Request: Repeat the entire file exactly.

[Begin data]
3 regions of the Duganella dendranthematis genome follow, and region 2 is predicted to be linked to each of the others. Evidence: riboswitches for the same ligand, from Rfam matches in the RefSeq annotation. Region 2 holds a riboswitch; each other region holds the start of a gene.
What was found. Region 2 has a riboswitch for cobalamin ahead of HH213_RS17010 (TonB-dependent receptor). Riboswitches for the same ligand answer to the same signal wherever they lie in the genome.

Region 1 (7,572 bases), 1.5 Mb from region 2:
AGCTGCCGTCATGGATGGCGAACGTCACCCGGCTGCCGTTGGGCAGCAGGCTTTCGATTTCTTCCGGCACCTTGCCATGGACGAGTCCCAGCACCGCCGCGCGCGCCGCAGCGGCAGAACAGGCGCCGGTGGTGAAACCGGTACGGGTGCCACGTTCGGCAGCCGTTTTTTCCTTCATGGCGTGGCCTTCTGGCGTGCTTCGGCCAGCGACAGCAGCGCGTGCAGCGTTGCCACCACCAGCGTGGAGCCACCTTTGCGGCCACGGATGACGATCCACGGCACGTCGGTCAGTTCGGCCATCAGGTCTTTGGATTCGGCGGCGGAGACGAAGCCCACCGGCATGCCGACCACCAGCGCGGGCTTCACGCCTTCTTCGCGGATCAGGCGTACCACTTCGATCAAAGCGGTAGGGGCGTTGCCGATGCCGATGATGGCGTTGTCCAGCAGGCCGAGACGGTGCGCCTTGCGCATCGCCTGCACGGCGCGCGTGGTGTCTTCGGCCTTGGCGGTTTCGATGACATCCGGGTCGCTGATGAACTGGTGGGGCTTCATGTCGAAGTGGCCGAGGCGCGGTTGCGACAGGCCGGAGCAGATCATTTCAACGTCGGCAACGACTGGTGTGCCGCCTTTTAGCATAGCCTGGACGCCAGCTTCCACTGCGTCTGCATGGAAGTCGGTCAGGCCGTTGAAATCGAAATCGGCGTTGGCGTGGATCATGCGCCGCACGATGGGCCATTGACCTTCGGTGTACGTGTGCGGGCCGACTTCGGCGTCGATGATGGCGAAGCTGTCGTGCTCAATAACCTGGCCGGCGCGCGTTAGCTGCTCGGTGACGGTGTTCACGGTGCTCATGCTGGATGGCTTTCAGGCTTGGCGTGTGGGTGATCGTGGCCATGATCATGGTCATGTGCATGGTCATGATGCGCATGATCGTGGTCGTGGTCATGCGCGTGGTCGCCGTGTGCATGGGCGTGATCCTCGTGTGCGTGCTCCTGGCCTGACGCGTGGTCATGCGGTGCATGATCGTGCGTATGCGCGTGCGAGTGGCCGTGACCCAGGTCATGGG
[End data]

3 regions of the Duganella dendranthematis genome follow, and region 2 is predicted to be linked to each of the others. Evidence: riboswitches for the same ligand, from Rfam matches in the RefSeq annotation. Region 2 holds a riboswitch; each other region holds the start of a gene.
What was found. Region 2 has a riboswitch for cobalamin ahead of HH213_RS17010 (TonB-dependent receptor). Riboswitches for the same ligand answer to the same signal wherever they lie in the genome.

Region 1 (7,572 bases), 1.5 Mb from region 2:
AGCTGCCGTCATGGATGGCGAACGTCACCCGGCTGCCGTTGGGCAGCAGGCTTTCGATTTCTTCCGGCACCTTGCCATGGACGAGTCCCAGCACCGCCGCGCGCGCCGCAGCGGCAGAACAGGCGCCGGTGGTGAAACCGGTACGGGTGCCACGTTCGGCAGCCGTTTTTTCCTTCATGGCGTGGCCTTCTGGCGTGCTTCGGCCAGCGACAGCAGCGCGTGCAGCGTTGCCACCACCAGCGTGGAGCCACCTTTGCGGCCACGGATGACGATCCACGGCACGTCGGTCAGTTCGGCCATCAGGTCTTTGGATTCGGCGGCGGAGACGAAGCCCACCGGCATGCCGACCACCAGCGCGGGCTTCACGCCTTCTTCGCGGATCAGGCGTACCACTTCGATCAAAGCGGTAGGGGCGTTGCCGATGCCGATGATGGCGTTGTCCAGCAGGCCGAGACGGTGCGCCTTGCGCATCGCCTGCACGGCGCGCGTGGTGTCTTCGGCCTTGGCGGTTTCGATGACATCCGGGTCGCTGATGAACTGGTGGGGCTTCATGTCGAAGTGGCCGAGGCGCGGTTGCGACAGGCCGGAGCAGATCATTTCAACGTCGGCAACGACTGGTGTGCCGCCTTTTAGCATAGCCTGGACGCCAGCTTCCACTGCGTCTGCATGGAAGTCGGTCAGGCCGTTGAAATCGAAATCGGCGTTGGCGTGGATCATGCGCCGCACGATGGGCCATTGACCTTCGGTGTACGTGTGCGGGCCGACTTCGGCGTCGATGATGGCGAAGCTGTCGTGCTCAATAACCTGGCCGGCGCGCGTTAGCTGCTCGGTGACGGTGTTCACGGTGCTCATGCTGGATGGCTTTCAGGCTTGGCGTGTGGGTGATCGTGGCCATGATCATGGTCATGTGCATGGTCATGATGCGCATGATCGTGGTCGTGGTCATGCGCGTGGTCGCCGTGTGCATGGGCGTGATCCTCGTGTGCGTGCTCCTGGCCTGACGCGTGGTCATGCGGTGCATGATCGTGCGTATGCGCGTGCGAGTGGCCGTGACCCAGGTCATGGG